A survey of functional genomic variation in domesticated chickens

Derks, Martijn F.L.; Megens, Hendrik Jan; Bosse, Mirte; Visscher, Jeroen; Peeters, Katrijn; Bink, Marco C.A.M.; Vereijken, Addie; Gross, Christian; Ridder, Dick De; Reinders, Marcel J.T.; Groenen, Martien A.M.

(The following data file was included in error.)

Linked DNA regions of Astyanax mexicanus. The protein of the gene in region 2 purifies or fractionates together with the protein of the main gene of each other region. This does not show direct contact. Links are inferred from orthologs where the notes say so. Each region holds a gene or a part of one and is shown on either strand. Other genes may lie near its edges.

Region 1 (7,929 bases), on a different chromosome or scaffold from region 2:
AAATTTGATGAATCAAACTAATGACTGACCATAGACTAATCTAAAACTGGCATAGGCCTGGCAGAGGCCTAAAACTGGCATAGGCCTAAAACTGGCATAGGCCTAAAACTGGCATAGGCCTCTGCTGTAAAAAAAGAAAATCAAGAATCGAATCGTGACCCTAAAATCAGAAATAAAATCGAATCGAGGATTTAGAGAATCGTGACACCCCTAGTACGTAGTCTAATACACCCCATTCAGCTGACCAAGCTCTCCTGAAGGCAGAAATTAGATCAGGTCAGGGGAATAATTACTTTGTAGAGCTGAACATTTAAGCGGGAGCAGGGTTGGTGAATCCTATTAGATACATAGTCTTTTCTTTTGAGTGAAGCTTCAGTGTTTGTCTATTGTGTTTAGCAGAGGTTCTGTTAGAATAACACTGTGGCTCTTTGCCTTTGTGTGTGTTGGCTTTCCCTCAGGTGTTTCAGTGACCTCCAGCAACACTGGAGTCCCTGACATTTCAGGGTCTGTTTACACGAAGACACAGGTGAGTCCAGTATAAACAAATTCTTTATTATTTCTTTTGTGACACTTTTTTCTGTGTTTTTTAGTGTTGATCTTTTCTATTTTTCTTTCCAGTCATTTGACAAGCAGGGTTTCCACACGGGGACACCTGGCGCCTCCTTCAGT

Background: Deleterious genetic variation can increase in frequency as a result of mutations, genetic drift, and genetic hitchhiking. Although individual effects are often small, the cumulative effect of deleterious genetic variation can impact population fitness substantially. In this study, we examined the genome of commercial purebred chicken lines for deleterious and functional variations, combining genotype and whole-genome sequence data. Results: We analysed over 22,000 animals that were genotyped on a 60 K SNP chip from four purebred lines (two white egg and two brown egg layer lines) and two crossbred lines. We identified 79 haplotypes that showed a significant deficit in homozygous carriers. This deficit was assumed to stem from haplotypes that potentially harbour lethal recessive variations. To identify potentially deleterious mutations, a catalogue of over 10 million variants was derived from 250 whole-genome sequenced animals from three purebred white-egg layer lines. Out of 4219 putative deleterious variants, 152 mutations were identified that likely induce embryonic lethality in the homozygous state. Inferred deleterious variation showed evidence of purifying selection and deleterious alleles were generally overrepresented in regions of low recombination. Finally, we found evidence that mutations, which were inferred to be evolutionally intolerant, likely have positive effects in commercial chicken populations. Conclusions: We present a comprehensive genomic perspective on deleterious and functional genetic variation in egg layer breeding lines, which are under intensive selection and characterized by a small effective population size. We show that deleterious variation is subject to purifying selection and that there is a positive relationship between recombination rate and purging efficiency. In addition, multiple putative functional coding variants were discovered in selective sweep regions, which are likely under positive selection. Together, this study provides a unique molecular perspective on functional and deleterious variation in commercial egg-laying chickens, which can enhance current genomic breeding practices to lower the frequency of undesirable variants in the population.